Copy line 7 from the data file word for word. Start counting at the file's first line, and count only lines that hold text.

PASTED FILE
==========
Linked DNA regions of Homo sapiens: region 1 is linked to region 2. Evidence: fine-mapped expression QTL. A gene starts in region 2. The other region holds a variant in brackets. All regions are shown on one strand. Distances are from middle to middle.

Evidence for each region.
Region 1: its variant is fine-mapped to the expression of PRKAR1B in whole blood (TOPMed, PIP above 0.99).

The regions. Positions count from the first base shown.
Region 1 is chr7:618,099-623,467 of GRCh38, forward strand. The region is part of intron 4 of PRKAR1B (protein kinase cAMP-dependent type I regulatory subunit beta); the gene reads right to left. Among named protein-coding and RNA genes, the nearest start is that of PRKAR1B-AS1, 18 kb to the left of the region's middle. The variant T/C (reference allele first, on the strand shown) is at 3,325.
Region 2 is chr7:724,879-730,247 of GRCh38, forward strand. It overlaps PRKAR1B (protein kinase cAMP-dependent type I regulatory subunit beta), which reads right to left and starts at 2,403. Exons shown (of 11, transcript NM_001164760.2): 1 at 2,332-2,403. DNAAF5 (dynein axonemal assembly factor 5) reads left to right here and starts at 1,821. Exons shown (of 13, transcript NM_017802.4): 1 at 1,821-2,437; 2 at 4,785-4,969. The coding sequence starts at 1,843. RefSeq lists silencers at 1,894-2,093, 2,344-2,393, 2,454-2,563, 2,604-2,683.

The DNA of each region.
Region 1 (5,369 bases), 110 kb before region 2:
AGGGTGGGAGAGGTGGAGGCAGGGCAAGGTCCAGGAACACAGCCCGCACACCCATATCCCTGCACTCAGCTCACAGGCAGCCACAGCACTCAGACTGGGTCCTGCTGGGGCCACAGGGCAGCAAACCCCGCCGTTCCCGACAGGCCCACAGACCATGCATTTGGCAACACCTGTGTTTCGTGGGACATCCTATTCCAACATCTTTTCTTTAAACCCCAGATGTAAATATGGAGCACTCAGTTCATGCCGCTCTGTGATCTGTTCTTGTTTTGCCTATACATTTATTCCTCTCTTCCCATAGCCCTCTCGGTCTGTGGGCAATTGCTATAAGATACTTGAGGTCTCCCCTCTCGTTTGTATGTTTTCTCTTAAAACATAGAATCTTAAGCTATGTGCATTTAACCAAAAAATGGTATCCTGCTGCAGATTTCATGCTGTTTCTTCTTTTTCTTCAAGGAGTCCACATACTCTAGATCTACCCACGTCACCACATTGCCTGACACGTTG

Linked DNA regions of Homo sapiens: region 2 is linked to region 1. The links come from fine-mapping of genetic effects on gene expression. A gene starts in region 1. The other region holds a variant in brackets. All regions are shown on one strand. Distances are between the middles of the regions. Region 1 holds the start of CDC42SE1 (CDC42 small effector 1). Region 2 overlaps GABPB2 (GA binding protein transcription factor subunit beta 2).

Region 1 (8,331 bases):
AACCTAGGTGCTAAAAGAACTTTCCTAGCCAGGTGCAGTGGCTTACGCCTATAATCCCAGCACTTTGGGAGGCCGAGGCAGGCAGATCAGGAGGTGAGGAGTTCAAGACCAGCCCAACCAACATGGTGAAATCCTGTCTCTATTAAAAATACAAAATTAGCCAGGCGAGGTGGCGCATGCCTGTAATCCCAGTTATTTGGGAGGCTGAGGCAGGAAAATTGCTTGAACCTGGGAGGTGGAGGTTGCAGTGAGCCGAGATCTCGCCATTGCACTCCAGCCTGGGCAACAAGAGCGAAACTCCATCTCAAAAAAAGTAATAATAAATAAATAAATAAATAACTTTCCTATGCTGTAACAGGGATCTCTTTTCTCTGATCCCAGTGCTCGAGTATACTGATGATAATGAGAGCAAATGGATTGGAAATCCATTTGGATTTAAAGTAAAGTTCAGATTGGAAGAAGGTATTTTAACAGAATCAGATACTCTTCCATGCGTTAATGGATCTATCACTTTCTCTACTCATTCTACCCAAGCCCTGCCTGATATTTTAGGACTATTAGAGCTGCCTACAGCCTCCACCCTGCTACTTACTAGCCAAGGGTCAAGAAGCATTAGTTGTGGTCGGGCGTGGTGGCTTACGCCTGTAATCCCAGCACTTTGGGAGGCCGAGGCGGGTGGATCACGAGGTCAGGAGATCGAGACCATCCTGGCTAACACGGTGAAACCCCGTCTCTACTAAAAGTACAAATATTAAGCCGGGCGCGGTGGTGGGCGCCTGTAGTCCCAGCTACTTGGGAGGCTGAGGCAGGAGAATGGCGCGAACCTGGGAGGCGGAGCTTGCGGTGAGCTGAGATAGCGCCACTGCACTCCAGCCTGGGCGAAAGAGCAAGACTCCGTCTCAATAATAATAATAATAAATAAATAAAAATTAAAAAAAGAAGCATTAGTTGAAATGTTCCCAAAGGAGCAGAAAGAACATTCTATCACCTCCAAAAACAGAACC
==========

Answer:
The DNA of each region.